Critic: BS Ranch Operation Conflicts With Polk Cleanup Project

Another aspect of the ongoing discussion of the environmental impact of BS Ranch & Farm occurred during two different sections of Tuesday’s Polk County Commission meeting.

That involved a proposal to use some unreclaimed mined land owned by Florida Audubon to treat pollution flowing down Saddle Creek to improve the quality of water reaching Lake Hancock and ultimately the Peace River. The main source of pollution is stormwater runoff from a watershed that extends all the way to Lake Gibson upstream from the site.

The project has been recommended to proceed by Polk’s Stormwater Technical Advisory Committee.

But during citizen comments and again during a public hearing a proposed change in development regulations governing soil manufacturing plants, nearby business owner Kirk Sullivan questioned the consistency between the two votes.

Sullivan contended that allowing BS Ranch & Farm, which turns sewer sludge, treated septage and other wastes into soil, to continue to operate near the Saddle Creek floodplain, potentially causing a pollution threat to the stream, seems inconsistent with the idea of trying to establish a pollution control operation just a short distance upstream.

However, there so far have been no documented case of off-site water pollution of the creek or any water body that can be tied to BS Ranch & Farm. The main issues has been excessive odor and that plant operators misled county officials about the nature of the operation when it was being reviewed for an after-the-fact development permit, which the County Commission approved last December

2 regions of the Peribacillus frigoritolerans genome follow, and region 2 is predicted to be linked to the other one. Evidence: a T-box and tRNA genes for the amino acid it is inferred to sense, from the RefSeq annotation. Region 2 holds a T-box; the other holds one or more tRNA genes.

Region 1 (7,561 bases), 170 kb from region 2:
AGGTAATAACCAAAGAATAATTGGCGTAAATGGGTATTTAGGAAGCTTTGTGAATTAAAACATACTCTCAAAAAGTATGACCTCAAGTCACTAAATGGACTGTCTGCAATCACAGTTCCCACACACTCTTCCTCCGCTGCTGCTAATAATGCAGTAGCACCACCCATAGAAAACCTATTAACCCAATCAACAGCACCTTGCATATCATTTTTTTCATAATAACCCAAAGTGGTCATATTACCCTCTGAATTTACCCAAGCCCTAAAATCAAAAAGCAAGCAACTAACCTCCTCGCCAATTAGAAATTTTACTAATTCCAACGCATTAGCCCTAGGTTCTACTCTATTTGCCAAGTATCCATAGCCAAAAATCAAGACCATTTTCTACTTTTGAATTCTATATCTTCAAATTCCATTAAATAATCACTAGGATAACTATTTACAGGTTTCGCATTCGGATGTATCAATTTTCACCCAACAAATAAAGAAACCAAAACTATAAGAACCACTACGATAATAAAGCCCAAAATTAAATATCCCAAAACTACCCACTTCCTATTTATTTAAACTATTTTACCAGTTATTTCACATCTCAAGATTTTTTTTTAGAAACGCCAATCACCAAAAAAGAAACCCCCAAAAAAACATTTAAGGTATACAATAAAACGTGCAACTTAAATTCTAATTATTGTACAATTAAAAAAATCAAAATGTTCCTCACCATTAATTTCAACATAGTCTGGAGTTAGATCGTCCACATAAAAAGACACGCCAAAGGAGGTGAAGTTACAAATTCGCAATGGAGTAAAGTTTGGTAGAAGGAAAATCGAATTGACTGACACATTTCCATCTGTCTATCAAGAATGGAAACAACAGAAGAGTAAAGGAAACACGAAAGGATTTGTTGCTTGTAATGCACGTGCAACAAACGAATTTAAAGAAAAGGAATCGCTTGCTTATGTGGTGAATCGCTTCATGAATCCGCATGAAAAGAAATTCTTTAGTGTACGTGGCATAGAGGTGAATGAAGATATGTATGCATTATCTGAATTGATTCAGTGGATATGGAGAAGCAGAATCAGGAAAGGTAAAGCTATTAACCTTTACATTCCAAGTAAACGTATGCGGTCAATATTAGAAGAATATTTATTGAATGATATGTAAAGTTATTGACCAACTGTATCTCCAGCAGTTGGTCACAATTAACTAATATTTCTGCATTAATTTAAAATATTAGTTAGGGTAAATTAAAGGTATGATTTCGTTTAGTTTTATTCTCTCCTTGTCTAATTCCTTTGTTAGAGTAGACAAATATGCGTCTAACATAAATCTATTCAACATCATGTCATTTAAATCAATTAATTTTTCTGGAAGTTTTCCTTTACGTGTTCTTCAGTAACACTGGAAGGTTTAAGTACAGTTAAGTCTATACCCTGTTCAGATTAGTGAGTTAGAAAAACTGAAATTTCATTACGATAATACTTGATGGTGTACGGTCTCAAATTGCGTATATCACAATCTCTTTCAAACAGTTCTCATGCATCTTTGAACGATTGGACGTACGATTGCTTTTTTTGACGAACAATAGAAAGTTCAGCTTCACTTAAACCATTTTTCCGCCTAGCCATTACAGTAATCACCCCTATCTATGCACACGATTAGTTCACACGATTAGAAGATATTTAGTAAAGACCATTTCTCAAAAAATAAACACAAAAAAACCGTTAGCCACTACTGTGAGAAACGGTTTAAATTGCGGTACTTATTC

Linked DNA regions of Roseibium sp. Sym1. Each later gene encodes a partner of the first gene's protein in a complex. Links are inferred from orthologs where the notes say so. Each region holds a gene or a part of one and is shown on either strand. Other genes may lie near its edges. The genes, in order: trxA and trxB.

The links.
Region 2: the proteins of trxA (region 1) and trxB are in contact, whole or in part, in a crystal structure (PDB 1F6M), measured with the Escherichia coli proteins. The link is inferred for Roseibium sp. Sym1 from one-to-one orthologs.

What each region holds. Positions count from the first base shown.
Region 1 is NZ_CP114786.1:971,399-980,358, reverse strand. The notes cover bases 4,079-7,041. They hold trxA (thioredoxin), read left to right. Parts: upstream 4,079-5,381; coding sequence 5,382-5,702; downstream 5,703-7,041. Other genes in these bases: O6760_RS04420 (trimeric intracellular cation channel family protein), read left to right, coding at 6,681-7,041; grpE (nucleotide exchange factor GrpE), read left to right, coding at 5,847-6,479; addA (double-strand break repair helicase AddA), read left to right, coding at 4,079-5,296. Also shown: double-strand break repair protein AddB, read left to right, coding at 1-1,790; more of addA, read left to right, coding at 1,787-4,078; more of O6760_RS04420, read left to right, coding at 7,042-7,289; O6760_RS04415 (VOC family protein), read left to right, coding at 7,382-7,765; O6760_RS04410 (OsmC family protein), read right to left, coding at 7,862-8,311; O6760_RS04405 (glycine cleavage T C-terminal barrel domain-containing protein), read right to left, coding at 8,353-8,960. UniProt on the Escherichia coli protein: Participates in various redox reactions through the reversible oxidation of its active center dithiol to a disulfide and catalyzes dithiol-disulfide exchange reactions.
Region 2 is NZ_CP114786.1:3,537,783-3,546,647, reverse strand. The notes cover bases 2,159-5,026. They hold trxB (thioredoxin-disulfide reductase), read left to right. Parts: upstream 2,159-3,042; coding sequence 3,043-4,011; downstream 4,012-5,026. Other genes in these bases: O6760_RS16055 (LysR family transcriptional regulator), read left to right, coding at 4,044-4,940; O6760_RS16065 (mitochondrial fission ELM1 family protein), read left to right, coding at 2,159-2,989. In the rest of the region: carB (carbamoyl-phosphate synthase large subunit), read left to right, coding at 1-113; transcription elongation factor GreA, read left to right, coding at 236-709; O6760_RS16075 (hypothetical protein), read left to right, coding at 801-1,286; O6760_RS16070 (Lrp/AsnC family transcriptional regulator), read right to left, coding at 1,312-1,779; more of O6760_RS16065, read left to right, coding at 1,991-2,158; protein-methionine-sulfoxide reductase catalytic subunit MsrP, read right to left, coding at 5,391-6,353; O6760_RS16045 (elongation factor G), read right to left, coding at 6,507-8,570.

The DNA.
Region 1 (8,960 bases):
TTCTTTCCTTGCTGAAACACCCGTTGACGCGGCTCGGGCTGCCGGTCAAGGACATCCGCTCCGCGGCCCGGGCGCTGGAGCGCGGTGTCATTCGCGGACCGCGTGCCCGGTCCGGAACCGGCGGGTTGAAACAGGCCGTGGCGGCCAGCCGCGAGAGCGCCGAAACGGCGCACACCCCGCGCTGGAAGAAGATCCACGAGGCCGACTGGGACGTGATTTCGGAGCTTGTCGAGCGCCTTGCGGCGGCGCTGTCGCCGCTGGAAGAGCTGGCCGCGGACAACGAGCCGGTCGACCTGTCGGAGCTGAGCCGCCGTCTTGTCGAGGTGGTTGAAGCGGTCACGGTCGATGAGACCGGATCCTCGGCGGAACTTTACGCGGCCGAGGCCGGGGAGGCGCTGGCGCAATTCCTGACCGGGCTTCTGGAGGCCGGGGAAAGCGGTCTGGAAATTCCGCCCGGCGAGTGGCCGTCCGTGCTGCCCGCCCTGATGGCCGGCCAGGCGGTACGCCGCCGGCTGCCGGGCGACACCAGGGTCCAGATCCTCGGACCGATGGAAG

Commissioner George Lindsey told Sullivan that although he’s unhappy with the situation, legal due process limits what the commission can do.

The changes in the development code would make BS Ranch & Farm a legal non-conforming use, which could perhaps affect the site’s marketability.

Meanwhile, there are still ongoing disputes between BS Ranch and Polk County over code enforcement citations and an administrative decision by county planners to hold up final administrative development approval for the operation. They are expected to resolved later this year.

This episode has reportedly changed the way Polk reviews developments and may lead to more emphasis on the public interest and less on greasing the skids for applicants, which has been the practice at times in the past.

Posted in Group Conservation Issues.